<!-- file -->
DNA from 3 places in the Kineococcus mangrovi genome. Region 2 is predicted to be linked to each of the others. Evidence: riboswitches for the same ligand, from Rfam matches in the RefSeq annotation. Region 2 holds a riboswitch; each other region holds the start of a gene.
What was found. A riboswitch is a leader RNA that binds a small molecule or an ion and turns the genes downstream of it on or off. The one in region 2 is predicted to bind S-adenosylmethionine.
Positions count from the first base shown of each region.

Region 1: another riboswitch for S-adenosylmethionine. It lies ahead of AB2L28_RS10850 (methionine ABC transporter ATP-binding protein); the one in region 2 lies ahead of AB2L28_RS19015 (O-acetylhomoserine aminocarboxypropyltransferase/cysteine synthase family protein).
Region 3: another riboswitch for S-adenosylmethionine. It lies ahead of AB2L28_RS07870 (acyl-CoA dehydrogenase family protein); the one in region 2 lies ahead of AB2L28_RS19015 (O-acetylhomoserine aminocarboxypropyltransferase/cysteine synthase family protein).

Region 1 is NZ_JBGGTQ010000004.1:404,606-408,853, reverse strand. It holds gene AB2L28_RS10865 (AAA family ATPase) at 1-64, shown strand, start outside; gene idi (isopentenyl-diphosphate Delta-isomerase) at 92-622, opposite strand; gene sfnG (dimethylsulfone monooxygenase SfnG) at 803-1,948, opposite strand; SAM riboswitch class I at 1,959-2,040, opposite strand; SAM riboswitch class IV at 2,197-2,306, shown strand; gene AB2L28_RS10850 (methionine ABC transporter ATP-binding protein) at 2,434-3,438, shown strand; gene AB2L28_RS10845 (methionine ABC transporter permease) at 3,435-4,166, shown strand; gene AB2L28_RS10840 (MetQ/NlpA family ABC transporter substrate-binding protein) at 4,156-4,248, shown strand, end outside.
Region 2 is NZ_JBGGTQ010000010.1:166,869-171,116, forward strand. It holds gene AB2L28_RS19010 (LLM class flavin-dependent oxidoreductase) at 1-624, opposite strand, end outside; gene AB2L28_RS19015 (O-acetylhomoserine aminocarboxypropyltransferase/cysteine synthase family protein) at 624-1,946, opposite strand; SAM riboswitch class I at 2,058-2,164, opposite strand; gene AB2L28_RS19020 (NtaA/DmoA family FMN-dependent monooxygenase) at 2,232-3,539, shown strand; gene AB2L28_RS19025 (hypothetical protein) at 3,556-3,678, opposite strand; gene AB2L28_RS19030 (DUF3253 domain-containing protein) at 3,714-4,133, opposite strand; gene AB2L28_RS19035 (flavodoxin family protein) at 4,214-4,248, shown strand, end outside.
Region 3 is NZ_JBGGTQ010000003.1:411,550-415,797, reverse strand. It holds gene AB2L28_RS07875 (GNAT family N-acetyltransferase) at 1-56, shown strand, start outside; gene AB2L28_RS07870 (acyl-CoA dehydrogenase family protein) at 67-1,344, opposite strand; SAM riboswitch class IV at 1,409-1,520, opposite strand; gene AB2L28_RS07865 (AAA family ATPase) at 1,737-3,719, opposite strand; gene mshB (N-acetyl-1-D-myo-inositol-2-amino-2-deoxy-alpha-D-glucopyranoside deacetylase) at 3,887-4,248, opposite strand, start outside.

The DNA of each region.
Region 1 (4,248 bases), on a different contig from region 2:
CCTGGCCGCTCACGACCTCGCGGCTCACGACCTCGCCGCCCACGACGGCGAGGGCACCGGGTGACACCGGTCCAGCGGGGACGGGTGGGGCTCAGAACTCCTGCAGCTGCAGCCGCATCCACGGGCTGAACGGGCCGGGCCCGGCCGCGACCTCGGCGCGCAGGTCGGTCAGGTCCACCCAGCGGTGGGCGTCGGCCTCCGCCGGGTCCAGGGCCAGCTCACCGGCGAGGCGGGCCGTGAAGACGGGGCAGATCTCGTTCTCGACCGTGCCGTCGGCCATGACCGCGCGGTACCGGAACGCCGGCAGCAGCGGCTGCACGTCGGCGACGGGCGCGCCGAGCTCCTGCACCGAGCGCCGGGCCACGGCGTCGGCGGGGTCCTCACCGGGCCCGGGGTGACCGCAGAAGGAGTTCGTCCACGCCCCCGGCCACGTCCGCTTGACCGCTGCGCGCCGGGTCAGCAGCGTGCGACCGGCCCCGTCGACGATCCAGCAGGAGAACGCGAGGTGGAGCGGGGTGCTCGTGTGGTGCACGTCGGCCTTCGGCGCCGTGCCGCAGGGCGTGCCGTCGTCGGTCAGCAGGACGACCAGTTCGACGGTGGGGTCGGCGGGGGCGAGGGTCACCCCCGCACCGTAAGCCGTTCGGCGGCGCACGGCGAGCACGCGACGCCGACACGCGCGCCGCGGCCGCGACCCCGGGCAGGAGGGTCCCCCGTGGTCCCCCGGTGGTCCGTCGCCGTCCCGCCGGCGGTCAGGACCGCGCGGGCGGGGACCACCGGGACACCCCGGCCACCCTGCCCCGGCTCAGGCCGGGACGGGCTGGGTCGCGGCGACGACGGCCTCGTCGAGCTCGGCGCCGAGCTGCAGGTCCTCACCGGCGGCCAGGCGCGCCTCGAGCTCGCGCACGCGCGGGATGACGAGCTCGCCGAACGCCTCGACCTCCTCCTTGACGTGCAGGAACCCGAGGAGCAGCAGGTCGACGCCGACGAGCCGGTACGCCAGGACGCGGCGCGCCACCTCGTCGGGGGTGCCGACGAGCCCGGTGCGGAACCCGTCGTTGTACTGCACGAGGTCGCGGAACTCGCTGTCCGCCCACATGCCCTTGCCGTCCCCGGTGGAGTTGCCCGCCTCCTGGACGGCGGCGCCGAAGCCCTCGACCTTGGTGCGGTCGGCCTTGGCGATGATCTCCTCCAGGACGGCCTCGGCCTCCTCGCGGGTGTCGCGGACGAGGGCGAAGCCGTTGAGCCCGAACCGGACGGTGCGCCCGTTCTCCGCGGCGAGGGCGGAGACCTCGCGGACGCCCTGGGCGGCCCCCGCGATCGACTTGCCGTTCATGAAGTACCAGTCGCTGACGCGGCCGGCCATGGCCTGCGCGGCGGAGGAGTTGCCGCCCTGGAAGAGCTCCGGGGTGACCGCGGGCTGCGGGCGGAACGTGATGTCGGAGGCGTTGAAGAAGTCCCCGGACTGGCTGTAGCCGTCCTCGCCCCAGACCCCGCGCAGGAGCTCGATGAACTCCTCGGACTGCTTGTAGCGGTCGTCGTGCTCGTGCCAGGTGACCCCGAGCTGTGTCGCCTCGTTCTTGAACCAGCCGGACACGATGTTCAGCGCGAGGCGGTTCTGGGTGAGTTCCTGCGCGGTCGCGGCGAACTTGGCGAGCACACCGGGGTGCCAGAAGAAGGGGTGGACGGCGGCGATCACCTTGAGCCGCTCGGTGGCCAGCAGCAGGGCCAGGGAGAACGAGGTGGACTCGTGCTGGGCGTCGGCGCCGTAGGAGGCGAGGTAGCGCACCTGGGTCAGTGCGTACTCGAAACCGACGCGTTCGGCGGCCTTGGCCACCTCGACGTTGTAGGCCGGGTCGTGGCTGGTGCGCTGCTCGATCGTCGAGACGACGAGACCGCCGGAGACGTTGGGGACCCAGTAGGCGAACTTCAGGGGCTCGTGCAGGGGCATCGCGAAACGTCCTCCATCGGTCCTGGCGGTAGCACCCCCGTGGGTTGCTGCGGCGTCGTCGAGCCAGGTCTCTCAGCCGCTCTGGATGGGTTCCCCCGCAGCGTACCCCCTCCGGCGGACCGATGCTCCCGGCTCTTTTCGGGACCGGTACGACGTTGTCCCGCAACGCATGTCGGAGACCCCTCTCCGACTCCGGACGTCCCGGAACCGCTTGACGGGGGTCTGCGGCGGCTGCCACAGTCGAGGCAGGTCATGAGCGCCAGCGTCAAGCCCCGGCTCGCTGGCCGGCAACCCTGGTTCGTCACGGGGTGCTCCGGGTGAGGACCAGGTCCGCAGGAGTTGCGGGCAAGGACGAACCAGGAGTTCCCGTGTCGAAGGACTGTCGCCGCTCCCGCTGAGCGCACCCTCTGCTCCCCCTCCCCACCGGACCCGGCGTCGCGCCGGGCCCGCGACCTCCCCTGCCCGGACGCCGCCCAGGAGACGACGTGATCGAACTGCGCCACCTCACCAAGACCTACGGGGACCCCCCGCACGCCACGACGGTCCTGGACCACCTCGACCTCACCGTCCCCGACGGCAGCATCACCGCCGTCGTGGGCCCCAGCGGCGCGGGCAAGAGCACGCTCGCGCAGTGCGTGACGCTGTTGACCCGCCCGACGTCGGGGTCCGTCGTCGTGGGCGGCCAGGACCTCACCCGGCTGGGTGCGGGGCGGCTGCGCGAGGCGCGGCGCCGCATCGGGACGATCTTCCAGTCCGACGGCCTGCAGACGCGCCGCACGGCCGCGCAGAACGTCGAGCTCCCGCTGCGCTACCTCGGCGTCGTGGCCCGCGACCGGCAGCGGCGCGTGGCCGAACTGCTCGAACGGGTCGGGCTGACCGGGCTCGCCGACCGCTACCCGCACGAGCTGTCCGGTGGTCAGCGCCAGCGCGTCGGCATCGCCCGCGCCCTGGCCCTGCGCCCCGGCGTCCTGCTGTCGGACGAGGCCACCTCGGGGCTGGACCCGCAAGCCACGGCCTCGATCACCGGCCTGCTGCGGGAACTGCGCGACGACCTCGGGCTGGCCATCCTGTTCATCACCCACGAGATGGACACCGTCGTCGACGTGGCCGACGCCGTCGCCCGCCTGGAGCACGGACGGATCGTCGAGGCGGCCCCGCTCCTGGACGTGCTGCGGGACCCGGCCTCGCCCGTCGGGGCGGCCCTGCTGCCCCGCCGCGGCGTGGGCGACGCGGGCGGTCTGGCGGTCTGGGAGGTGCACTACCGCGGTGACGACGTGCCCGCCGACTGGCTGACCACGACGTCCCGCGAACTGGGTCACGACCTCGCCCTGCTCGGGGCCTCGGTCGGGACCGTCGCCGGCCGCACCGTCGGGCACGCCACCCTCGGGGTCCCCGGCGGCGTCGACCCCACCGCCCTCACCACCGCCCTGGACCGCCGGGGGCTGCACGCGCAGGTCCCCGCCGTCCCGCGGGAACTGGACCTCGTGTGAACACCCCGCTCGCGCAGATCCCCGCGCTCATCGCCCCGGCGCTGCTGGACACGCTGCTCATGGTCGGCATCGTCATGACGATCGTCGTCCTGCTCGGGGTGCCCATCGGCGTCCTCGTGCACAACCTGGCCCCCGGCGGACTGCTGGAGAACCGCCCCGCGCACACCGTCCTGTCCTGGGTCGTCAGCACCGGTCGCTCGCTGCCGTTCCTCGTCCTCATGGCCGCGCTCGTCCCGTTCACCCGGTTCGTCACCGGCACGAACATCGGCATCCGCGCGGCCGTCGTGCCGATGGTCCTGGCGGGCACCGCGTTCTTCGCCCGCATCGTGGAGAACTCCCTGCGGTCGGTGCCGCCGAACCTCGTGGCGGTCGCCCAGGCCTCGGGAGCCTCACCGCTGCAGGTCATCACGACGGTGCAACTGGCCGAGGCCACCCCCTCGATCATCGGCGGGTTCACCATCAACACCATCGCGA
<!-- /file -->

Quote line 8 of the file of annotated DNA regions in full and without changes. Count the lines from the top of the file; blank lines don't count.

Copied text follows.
Region 3 is NZ_JBGGTQ010000003.1:411,550-415,797, reverse strand. It holds gene AB2L28_RS07875 (GNAT family N-acetyltransferase) at 1-56, shown strand, start outside; gene AB2L28_RS07870 (acyl-CoA dehydrogenase family protein) at 67-1,344, opposite strand; SAM riboswitch class IV at 1,409-1,520, opposite strand; gene AB2L28_RS07865 (AAA family ATPase) at 1,737-3,719, opposite strand; gene mshB (N-acetyl-1-D-myo-inositol-2-amino-2-deoxy-alpha-D-glucopyranoside deacetylase) at 3,887-4,248, opposite strand, start outside.